Autumn days, when the grass is jewelled
And the silk inside a chestnut shell
Jet planes meeting in the air to be refuelled
All these things I love so well
The silk inside a chestnut shell. The silk inside a chestnut shell. The silk inside…
I love horse chestnuts. I love the smoothness of the conker on my hand. Its coolness against my palm. I love conkers. Conker competitions – because I was the Conker House Competition winner at primary school. Sepia Novembers.
My housemates aren’t so sure about a conker competition. They look on, smiling; seeming to find my childlike fondness for conkers bemusing, yet not joining in my search for them.
The horse chestnuts on the ground represent something else now, too, beyond memories: Prickly to the touch. Difficult to get near. Will break only if stamped on hard. The me I present to the world, to my workplaces. Resisting closeness, in case anyone takes it, and uses it against me.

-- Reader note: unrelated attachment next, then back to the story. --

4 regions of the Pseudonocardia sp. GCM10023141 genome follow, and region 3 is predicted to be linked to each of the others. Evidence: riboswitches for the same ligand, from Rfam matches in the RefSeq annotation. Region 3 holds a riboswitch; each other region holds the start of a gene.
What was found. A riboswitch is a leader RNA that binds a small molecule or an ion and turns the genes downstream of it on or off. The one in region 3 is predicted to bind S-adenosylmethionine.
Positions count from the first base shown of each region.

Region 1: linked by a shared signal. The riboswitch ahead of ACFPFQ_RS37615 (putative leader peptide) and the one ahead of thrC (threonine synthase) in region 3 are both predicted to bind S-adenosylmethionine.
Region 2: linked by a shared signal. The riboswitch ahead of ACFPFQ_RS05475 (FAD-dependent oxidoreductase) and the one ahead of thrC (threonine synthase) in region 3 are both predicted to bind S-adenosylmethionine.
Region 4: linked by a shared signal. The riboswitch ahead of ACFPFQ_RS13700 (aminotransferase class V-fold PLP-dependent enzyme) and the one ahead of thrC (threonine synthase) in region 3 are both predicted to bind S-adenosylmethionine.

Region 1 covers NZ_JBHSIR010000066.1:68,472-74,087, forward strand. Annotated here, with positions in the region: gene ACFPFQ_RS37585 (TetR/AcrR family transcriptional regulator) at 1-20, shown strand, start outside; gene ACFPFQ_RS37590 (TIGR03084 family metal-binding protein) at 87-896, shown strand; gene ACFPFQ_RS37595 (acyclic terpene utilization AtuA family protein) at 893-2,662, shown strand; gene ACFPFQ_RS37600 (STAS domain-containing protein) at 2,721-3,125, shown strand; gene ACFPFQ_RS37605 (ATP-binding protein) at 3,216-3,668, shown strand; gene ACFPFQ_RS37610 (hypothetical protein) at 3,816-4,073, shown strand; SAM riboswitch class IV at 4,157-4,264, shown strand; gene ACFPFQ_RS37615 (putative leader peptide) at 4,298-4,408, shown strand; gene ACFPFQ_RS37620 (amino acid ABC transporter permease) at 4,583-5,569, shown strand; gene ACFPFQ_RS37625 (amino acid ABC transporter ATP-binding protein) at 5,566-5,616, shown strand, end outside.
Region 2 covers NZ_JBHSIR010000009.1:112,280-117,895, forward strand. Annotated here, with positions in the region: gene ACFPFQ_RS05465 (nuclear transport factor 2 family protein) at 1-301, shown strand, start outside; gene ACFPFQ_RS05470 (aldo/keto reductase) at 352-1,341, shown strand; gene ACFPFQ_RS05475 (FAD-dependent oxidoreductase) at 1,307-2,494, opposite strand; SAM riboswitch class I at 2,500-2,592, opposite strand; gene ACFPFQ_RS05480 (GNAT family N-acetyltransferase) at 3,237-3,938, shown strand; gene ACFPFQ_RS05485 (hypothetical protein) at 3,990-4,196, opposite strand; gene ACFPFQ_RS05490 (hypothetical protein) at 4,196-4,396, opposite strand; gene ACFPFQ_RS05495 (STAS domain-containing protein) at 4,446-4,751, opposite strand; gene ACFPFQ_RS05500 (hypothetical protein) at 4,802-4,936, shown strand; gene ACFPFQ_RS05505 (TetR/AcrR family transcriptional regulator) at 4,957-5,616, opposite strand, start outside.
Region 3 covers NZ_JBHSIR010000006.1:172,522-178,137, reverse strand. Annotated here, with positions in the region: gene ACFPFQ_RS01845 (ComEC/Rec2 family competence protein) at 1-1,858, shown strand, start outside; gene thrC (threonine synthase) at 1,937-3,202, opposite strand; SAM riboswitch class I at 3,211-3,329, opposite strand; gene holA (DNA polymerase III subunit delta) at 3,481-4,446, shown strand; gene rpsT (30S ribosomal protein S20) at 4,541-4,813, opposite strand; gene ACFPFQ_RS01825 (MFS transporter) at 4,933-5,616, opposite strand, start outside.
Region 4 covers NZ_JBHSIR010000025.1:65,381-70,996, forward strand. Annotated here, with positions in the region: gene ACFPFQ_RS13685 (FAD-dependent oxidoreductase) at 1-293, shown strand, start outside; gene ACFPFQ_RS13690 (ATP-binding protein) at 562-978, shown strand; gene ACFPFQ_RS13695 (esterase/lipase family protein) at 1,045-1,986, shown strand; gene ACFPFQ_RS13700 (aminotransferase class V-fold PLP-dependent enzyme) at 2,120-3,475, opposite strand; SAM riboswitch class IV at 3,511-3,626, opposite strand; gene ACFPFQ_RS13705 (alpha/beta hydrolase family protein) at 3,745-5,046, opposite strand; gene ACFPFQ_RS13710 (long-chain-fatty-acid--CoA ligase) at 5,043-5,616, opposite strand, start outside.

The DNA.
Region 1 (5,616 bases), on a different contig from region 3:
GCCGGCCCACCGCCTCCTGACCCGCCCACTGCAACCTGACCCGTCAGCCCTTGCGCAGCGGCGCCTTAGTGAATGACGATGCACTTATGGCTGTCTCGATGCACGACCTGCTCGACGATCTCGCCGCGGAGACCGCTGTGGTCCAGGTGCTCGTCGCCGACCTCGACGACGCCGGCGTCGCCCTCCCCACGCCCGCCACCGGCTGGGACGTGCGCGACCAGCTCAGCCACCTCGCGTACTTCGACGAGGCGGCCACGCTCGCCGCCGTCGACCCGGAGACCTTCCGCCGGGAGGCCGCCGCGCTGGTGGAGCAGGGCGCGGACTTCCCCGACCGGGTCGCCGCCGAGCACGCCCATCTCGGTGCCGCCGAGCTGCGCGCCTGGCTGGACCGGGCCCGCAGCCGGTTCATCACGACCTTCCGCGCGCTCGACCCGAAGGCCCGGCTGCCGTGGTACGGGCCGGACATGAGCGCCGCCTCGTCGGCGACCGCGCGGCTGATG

But, in the therapeutic community, and away from the world, I break easily. The slightest push, and I fall into tears. I am cracked all over. Broken.
Broken, completely, on the inside. But there is no silk to find therein. I fill to brim with frustration at my father for not being able to grasp how a lever handbrake works; with anger and jealousy that I can’t take the steering wheel and drive for him, as my brother could. As I wish my mother well, in spite of the resentment roiling inside me, because being wished well is what she needed to be.
I am still bitter on the inside. I’m not sure breaking open was a good idea. Because now I am in pieces, and it hurts so much.